Bruised Ego

Bruised Ego

This precaution, a prevention
of future cognitive lapses –
I do understand the concept,
having once briefly lapsed
in cognitive function –
does not confuse me,
yet it confounds me.

My blood is now thinner
and rises more swiftly
to the surface, and so the scars
I wear migrate, week by week.

This week, it’s a purple badge
on each arm, from elbow to wrist,
arms not meant to be squeezed
into a tight space to retrieve something
nearly irretrievable. I bump the table,
or a door frame, and my hip or shoulder
wears the bright blush of embarrassment.

A scratch on my finger,
so minor as to go unnoticed,
leaves a red trail
of directional dots
on the kitchen floor.
If I were donating blood,
a pinprick would suffice.

Spatial orientation, once a given,
seems to have been deleted
from my résumé. A victim
of that previous cognitive lapse?
If only I could remember
to be more careful.

I had a TIA in late 2019 with no further developments, but since I’m a borderline candidate for surgery to correct my patent foramen ovale (PFO) , which was diagnosed in 2020 and had allowed a small clot to go to my brain, my cardiologist recently prescribed a blood thinner to reduce the risk of any more TIAs. (It was my decision to forego surgery because of risk due to age.)

Off prompt, but shared with Day 27 of


A Maid in the Mist ~ aisling

A Maid in the Mist

I stand on the shore of the Niagara,
beside a stand of reeds,
dawn shedding its light dimly
through morning fog.
On a rock amid those cattails,
a black-crested night heron
turns its red eye towards me,
and the bird’s shape shifts
until I’m faced by a maiden
in a simple gown of gray and white
that shifts like the wings
of the bird that first greeted me.
Lelawala, Maid of the Mist, speaks.

Long was I troubled by the return
of the snake of my time, that serpent
that sought to poison these waters,
and so my people. Only by the will
of the Thunder God was it defeated,
its great body forming the rim
of the mighty falls. But your snake
is not mine. It is industry.

While your neighbors to the north
have long sought to maintain their shore
as a parkway, it took long decades
for your people to recognize the toll
imposed by industry. The renewed state
of that shore must be a reminder
to never again let that snake raise its head.

I realize that the fog has thinned
in the morning light, and that,
once again, I am eyed by that heron,
which turns from me to take flight.

I wake, and I’m left with a fading memory,
an early morning mist that dissipates
in a warm October sunrise as the air loses
its grasp on the river, lets it slip back
into its already cooling depths,
that air now filled with sunlight.

This is my response to Day 25 at, where we are challenged to write in the poetic form known as aisling, which was developed in Ireland. Maureen tells us that “an aisling recounts a dream or vision featuring a woman who represents the land or country on/in which the poet lives, and who speaks to the poet about it.”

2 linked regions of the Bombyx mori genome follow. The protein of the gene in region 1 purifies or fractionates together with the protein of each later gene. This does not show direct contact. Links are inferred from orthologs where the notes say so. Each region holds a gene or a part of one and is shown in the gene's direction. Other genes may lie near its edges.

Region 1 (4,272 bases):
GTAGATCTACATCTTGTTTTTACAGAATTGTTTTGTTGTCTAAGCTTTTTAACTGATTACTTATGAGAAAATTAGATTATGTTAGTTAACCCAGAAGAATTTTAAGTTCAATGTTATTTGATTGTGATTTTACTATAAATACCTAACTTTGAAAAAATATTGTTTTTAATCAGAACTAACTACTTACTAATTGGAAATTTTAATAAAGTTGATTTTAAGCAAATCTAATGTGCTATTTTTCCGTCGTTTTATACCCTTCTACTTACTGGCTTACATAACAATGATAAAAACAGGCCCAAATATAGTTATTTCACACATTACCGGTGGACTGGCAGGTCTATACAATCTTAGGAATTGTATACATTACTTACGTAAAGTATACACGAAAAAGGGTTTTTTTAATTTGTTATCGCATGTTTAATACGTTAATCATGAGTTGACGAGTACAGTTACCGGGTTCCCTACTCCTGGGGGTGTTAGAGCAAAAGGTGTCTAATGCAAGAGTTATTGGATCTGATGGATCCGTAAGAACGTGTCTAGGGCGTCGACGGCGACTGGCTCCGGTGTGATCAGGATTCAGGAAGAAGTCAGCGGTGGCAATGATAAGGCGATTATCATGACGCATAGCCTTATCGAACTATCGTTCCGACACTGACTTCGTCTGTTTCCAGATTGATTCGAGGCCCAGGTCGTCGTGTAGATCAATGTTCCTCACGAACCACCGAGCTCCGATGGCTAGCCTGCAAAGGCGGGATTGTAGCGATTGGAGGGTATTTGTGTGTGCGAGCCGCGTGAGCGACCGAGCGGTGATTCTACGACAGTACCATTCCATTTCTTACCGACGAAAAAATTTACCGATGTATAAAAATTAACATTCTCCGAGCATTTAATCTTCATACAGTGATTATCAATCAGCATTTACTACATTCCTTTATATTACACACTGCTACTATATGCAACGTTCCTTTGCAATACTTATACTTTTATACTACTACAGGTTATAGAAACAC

The Niagara River forms a portion of the border between the United States and Canada. While Ontario has long maintained a parkway along the entire length of the river, New York’s shore from Lake Erie to Niagara Falls has been home to all kinds of industry, from chemical factories to steel and paper mills to landfills. Many of those plants are gone, and conservation efforts have cleaned the shoreline and restored habitats. In both countries, the Maid of the Mist is recognized as a symbol of Niagara Falls. Details of the legend can be found here.

 Image: black-crested night Heron on the Niagara River, at dusk
~ click for larger view in new tab ~

Teatime for Gladys

Teatime for Gladys

I’m telling you,
there’s something strange going on in that house.

Needing to vent after working long after
the office should have closed
to complete a project that was later than
yesterday’s paper delivered tomorrow,
receiving a good chewing out by his boss,
and feeling more bedraggled than a slipper
gnawed by his friend when she turned him into a dog,
he walked in the door to find his dinner on the table,
fried chicken soggier than the teabag
that’s been sitting in my cup since I saw this all happen.

Hotter than a steam whistle on a Natchez riverboat in August,
his anger boiled out of him in a scream that rippled
across his lips like the waves rolling off that boat’s bow.
Done venting, and feeling as foolish as a carny
hitting the dunk tank water for the fifth time
at the arm of a high school baseball pitcher,
he apologized to his loving wife with words
softer than a whisper in a monastery.
With one twitch of her nose, the table was set
for an eight-course dinner
with a steaming roast sitting in the center.

Abner Kravitz closed the blinds and turned to Gladys.
The Stephens are no different than any new married couple.
I swear, you’re so cuckoo you’ll end up getting a part
if they ever make that Ken Kesey novel into a movie.

“One Flew Over the Cuckoo’s Nest,” written by Ken Kesey in 1962 was adapted as a Broadway play in 1963 and as a movie in 1975.

“softer than a whisper in a monastery” was the first line that came to me as I wrote this.

This is my response to Day 24 at, where Maureen Thorsen cites the style in Raymond Chandler’s detective novels and asks us to “channel your inner gumshoe, and write a poem in which you describe something with a hard-boiled simile. Feel free to use just one, or try to go for broke and stuff your poem with similes till it’s . . . as dense as bread baked by a plumber, as round as the eyes of a girl who wants you to think she’s never heard such language, and as easy to miss as a brass band in a cathedral.”

Image source: YouTube

Expectations Unbound

Expectations Unbound

Unbound dedication
To a world of poetry

Their life

Poets gathered
To hear poets
Speak of joy
In their language
With unbound enthusiasm

Unbound Book Festival

This morning, at the Unbound Book Festival in Columbia, Missouri, I attended a reading by Francine J. Harris and Angela Hume.

This is my response to Twiglet #275: a world of words and Day 23 at, where we are asked to “write a poem in the style of Kay Ryan, whose poems tend to be short and snappy.”